With all the events happening at the inaugural Rockabilly on the Route weekender—the Wheels on 66 Classic Car Show, the Route 66 Burnout, Gilded Cage Burlesk, Miss Rockabilly Route 66 Pin-Up Contest, Gospel Brunch Bowling and more, bracketed with plenty of tats and enough pomade to start a grease fire—it may seem a shame to focus on the music. But that’s no more outré than capital-R Rockabilly itself. Seen from the outside, rockabilly may seem an unlikely holdover from the early days of rock and roll, but there have always been rockabilly holdouts, just as there have always been doo-wop and rocker holdouts (see the infamous mods vs. rockers debacle of early Swinging London).
Celebrating those holdouts, Rockabilly on the Route has been in the works since last November. According to event organizer Miss Loca Linda (editrix of La Loca Magazine), she has been working with the Tucumcari Chamber of Commerce, the Wheels on 66 Rally and the New Mexico Route 66 Association Motor Tour. Proceeds from the weekender benefit Tucumcari’s under-construction New Mexico Route 66 Museum.
More than any other rock genre, rockabilly has retained a strong take on fashion, form and old-fashioned values. Don’t misunderstand. Rockabilly is not just appearance. The music is the heartbeat, the centerpiece over which the rest of the culture is draped. Witness the couples at any rockabilly show swinging each other all over the floor or the cats standing near the stage carefully assessing the vintage amps.
This brings us back to the Saturday night headliner of Rockabilly on the Route: the fabulous Miss Wanda Jackson. First things first. She was not the “female Elvis,” as Jackson and her contemporary, the great Janis Martin, were often billed. Presley may have introduced rockabilly to the masses, but don’t forget he took most of those masses right along with him to Vegas, while Jackson stayed true to her country roots. Some of her earliest, mid-'50s recordings were straight-up country at a time when the genre was moving away from front porch-picking to the more urban concerns of a swiftly modernizing countryside. Like Patsy Cline—in the hands of record producers who believed that “girls don’t sell records”—Jackson was often saddled with maudlin weepers, strings and pop choruses behind her.
But it wasn’t long before songs with a heavy bass backbeat, Jackson’s growling lioness voice, and her glamorous fashion sense—spiked heels, bangle earrings and tight-fitting midriff-baring dresses—made her stand out from the conservative country and western crowd. A select group of top sidemen didn’t hurt either: pianist Big Al Downing, pedal steel player Ralph Mooney and guitarist Vernon Sandusky.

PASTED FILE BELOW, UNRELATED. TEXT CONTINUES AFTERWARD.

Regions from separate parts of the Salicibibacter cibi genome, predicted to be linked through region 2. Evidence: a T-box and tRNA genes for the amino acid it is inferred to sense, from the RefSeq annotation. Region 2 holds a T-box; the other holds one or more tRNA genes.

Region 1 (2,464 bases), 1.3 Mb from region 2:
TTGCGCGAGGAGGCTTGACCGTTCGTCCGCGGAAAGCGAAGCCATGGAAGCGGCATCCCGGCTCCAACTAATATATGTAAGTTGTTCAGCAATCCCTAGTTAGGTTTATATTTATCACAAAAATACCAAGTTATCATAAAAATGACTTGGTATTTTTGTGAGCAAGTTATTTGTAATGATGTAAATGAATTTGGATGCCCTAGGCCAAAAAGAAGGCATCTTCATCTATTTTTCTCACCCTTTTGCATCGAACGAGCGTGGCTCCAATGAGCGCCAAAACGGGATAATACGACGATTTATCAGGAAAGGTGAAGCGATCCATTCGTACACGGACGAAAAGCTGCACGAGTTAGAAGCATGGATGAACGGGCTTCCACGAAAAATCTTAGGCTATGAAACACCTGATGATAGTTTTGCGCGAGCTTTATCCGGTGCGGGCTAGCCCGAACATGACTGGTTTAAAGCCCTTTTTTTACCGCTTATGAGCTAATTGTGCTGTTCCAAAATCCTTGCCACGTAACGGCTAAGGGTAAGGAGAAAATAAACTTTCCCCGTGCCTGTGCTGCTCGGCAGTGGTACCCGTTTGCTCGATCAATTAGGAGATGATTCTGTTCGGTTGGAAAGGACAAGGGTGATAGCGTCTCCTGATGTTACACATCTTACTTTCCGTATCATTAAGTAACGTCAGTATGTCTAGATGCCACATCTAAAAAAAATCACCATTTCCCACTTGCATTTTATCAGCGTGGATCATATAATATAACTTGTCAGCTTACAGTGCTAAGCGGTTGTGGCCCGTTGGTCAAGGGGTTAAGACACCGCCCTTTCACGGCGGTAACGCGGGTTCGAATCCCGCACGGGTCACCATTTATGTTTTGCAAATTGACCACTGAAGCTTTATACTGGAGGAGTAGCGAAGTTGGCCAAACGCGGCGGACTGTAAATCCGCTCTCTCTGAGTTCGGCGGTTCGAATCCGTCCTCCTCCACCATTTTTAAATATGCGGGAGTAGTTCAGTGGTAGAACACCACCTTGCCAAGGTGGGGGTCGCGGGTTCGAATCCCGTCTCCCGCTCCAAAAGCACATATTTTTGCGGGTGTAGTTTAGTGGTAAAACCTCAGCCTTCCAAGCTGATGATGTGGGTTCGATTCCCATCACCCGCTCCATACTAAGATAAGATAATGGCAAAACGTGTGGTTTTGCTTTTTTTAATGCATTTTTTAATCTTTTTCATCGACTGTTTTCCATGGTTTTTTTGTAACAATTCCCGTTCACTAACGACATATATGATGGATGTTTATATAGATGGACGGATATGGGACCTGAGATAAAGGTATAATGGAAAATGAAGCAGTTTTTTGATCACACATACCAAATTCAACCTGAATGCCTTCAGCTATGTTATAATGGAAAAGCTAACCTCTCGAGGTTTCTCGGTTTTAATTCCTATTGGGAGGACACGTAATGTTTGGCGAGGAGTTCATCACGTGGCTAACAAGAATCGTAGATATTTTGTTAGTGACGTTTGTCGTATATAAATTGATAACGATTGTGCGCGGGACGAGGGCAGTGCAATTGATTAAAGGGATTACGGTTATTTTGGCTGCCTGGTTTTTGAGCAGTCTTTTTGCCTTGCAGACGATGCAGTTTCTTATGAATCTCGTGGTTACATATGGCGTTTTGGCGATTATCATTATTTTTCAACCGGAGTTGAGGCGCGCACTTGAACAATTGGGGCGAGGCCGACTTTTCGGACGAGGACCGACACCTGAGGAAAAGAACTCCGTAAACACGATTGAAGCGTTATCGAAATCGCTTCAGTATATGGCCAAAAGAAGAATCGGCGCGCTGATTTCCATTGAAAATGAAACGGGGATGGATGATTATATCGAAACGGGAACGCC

Often called the First Lady of Rockabilly, Jackson’s later country career was much more successful and lucrative, capped by a turn toward Christianity that produced some wonderful but lesser-known gospel recordings. Jackson has always been uncomfortable with the rock lifestyle, saying in 1987, “I got thrown into the rock and roll scene, and I didn’t understand these people. I was just country folk, you know?”
But don’t fret. Jackson is still known for playing the full range of her material, and it’s a goldmine with over 50 years worth of recordings. And yes, I know what you’re thinking: Can a 75-year-old performer still deliver onstage? Trust me. Unlike many “oldies” acts that tour the lucrative but embarrassing casino circuit, Jackson has taken care of her voice and health, and she still knows how to perform. There’s nary another in her age bracket who can boast the same.
Of other notable bands on the bill—including the all-female Danger*Cakes (Austin, Texas) or The Chop Tops (Santa Cruz, Calif.)—I'm happy to see a couple of Albuquerque’s newest rockabilly acts. Mr. Right and The Leftovers veer toward the punk side of the scale, while the formidable Shadow Men are deep on the traditional end.
The Shadow Men won my curmudgeonly heart with statements like, “[The '50s] studio musicians that never got any recognition for their hard work are who we really cherish.” Nowhere is that more evident than in the masterful guitar playing of Shadow man Tom Sanderson (Hi-Lo Tones, ex-Long Gone Trio). Recognized throughout the national rockabilly scene, his playing is pure class. There’s never a missed note or wasted movement. Sanderson is all about musical economy, placing each lick exactly where it needs to be, for exactly the right reason and duration. No more and no less. Keep your eyes—but especially your ears—trained on him.